This lead to a massive jump in accidental overdoses. And ever since, the death toll has grown.


A Big Misunderstanding

Heroin, opium and oxycodone are all essentially the same thing, with varying degrees of potency. We’re talking about a drug that triggers a numbing effect, and makes you feel better – all while carrying an immense risk for addiction.

However, because the latter drug is prescribed by a doctor and not peddled by a drug dealer, it’s more trustworthy – and therein was the misunderstanding. Prescription drugs are still very dangerous, and not to be treated lightly. Drugs like morphine and oxycodone have their role to play in emergency rooms, and for end-of-life care – but overprescribing these medications to chronic pain patients is putting them in harm’s way – especially considering the potential ineffectiveness of opioids in treating chronic pain and potential for prescription drug abuse.


It’s Not Just Prescription Drug Abuse

Major steps have been taken to cut down on prescription drug abuse, particularly by restricting the pace at which doctors can distribute them. However, that has since given way to a new problem. With a dwindling legal supply of prescription opioids and growing grassroots movements and community efforts to reduce the number of pills in American families and households, those who already struggled with painkillers found a new, illegal means to satisfy their urge: heroin.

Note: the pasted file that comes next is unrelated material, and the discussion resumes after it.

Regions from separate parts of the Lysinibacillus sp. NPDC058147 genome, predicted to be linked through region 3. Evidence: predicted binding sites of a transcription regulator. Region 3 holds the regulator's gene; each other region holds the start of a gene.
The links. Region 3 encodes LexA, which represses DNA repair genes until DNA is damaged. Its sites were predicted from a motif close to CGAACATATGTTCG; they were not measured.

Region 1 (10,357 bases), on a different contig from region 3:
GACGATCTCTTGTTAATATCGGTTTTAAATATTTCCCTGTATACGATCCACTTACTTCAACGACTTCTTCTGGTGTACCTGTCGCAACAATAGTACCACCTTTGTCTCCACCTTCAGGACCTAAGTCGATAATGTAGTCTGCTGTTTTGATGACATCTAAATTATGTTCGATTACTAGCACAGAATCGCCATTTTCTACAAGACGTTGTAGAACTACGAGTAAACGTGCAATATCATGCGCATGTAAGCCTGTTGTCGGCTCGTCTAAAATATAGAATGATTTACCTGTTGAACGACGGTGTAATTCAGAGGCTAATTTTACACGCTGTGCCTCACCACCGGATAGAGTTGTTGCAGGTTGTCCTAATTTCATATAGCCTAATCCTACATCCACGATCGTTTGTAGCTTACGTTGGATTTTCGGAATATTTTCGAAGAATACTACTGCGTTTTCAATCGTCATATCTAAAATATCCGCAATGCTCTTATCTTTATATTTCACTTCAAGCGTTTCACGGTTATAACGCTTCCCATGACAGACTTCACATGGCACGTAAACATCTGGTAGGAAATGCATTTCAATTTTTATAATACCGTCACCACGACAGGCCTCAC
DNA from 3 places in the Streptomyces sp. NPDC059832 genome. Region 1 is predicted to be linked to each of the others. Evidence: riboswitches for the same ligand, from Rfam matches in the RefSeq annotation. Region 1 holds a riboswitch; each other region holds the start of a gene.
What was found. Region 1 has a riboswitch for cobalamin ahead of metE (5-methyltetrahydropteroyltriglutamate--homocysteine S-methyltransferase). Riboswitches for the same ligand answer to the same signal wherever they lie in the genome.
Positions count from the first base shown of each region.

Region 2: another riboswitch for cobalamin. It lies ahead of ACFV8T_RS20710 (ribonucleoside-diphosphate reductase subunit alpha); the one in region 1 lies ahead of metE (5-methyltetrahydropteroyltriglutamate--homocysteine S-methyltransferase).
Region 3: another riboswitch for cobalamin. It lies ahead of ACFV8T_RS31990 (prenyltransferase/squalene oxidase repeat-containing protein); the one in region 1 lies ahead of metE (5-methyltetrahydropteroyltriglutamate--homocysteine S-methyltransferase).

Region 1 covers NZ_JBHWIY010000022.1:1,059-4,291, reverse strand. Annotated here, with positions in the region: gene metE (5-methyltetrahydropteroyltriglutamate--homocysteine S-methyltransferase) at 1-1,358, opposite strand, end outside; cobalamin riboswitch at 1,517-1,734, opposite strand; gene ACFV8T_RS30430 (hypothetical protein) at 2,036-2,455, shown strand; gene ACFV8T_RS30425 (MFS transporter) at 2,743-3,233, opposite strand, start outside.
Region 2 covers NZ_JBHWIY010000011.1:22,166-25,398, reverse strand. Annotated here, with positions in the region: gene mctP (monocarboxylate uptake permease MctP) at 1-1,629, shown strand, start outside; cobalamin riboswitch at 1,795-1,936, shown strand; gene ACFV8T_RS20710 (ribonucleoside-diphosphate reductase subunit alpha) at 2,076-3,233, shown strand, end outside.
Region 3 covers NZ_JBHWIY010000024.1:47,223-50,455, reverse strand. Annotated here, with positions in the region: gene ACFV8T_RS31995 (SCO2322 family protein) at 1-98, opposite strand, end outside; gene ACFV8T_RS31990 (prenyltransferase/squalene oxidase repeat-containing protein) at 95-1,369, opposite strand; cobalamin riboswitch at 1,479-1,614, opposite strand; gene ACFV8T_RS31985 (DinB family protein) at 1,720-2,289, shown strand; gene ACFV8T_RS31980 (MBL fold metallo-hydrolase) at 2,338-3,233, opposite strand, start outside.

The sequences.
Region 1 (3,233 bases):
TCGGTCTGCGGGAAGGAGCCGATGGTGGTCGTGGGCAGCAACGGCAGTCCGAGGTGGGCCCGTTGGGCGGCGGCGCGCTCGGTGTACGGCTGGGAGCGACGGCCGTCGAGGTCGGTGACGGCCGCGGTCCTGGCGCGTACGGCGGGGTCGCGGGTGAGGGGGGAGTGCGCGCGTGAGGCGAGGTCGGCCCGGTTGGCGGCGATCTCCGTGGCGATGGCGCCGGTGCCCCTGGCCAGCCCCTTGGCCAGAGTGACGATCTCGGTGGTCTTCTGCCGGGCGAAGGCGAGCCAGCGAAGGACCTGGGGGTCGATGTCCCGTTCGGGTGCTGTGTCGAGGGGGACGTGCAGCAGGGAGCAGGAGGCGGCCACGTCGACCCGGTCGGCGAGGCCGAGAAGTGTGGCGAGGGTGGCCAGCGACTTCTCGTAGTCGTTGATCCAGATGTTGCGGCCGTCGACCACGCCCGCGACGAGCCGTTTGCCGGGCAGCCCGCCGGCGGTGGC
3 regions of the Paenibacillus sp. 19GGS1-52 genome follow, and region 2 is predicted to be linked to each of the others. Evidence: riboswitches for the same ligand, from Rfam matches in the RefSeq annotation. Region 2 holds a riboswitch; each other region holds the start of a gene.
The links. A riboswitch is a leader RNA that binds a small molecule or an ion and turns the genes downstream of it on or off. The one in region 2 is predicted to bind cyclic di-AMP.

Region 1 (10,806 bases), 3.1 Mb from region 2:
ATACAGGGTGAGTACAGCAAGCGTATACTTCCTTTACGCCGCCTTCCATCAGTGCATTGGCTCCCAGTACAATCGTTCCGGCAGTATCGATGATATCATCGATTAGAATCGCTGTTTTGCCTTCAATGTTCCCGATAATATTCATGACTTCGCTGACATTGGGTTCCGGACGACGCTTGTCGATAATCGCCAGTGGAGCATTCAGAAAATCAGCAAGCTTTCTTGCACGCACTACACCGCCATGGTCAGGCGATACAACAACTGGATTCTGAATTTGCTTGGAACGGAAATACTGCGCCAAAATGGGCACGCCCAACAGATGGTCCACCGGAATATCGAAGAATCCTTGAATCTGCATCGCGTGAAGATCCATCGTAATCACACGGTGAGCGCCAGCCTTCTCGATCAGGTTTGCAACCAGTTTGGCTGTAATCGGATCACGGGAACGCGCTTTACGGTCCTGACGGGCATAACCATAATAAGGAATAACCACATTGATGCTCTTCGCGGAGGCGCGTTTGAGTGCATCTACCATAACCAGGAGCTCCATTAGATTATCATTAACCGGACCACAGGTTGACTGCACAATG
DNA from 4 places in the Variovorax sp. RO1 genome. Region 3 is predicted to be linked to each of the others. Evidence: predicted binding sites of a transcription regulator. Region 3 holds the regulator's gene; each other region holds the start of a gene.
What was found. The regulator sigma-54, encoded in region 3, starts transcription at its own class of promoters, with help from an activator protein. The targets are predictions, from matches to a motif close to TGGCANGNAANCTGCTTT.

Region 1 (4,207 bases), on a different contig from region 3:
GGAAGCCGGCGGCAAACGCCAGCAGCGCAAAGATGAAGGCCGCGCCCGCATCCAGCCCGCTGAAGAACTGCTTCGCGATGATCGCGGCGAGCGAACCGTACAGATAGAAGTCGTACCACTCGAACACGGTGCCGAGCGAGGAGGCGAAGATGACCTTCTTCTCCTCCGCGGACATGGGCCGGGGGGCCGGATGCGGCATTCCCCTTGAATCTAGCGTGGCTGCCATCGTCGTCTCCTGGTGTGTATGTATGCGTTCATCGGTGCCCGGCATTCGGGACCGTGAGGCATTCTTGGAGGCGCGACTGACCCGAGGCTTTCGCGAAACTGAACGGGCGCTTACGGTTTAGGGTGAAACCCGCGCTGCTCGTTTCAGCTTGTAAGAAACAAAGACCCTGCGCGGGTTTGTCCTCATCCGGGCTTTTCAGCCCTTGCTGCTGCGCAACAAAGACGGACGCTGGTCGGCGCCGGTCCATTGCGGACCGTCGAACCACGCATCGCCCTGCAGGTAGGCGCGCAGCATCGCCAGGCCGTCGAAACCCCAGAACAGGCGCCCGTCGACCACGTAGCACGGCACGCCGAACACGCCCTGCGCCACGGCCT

Heroin is an illegal substance, which means its production isn’t regulated or monitored for quality. This means it’s often cut with other substances to increase bulk, and infused with a more potent, cheaper synthetic drug to maintain street value. The result can often be an accidental overdose, and death – or lifelong disability.

Since heroin has become popular again, it’s been flooding into the United States at an elevated pace. States where drug use has been historically high – such as Vermont – and counties and towns along known drug routes are now seeing an influx of heroin use, as well.

Many first-time opioid addicts today are no longer getting hooked by prescription drug abuse, but heroin itself. Whether this is because of the increased demand for the drug following prescription drug regulations or some other reason hasn’t been conclusively studied – but the fact is that this is an even bigger danger than opioid medication, which has some assurance of safety if prescribed and supplied by a real doctor.

There is no easy factor to blame, or reason to pin. It’s a complicated mess of things, ranging from the slow death of industrial America and our recent financial crisis and depression, new wars with returning veterans struggling with the trauma and physical pain of combat, to the rising cost of living and stagnating wages, and the growing gap between rich and poor.


Dealing with Our Opioid Crisis

As individuals, we can’t fix our country overnight. But we can help each other stay alive, and live a better life: A life without prescription drug abuse. Whether it means showing compassion to a neighbor, helping your spouse stay sober, or signing into a sober living community yourself, there’s always something you can do.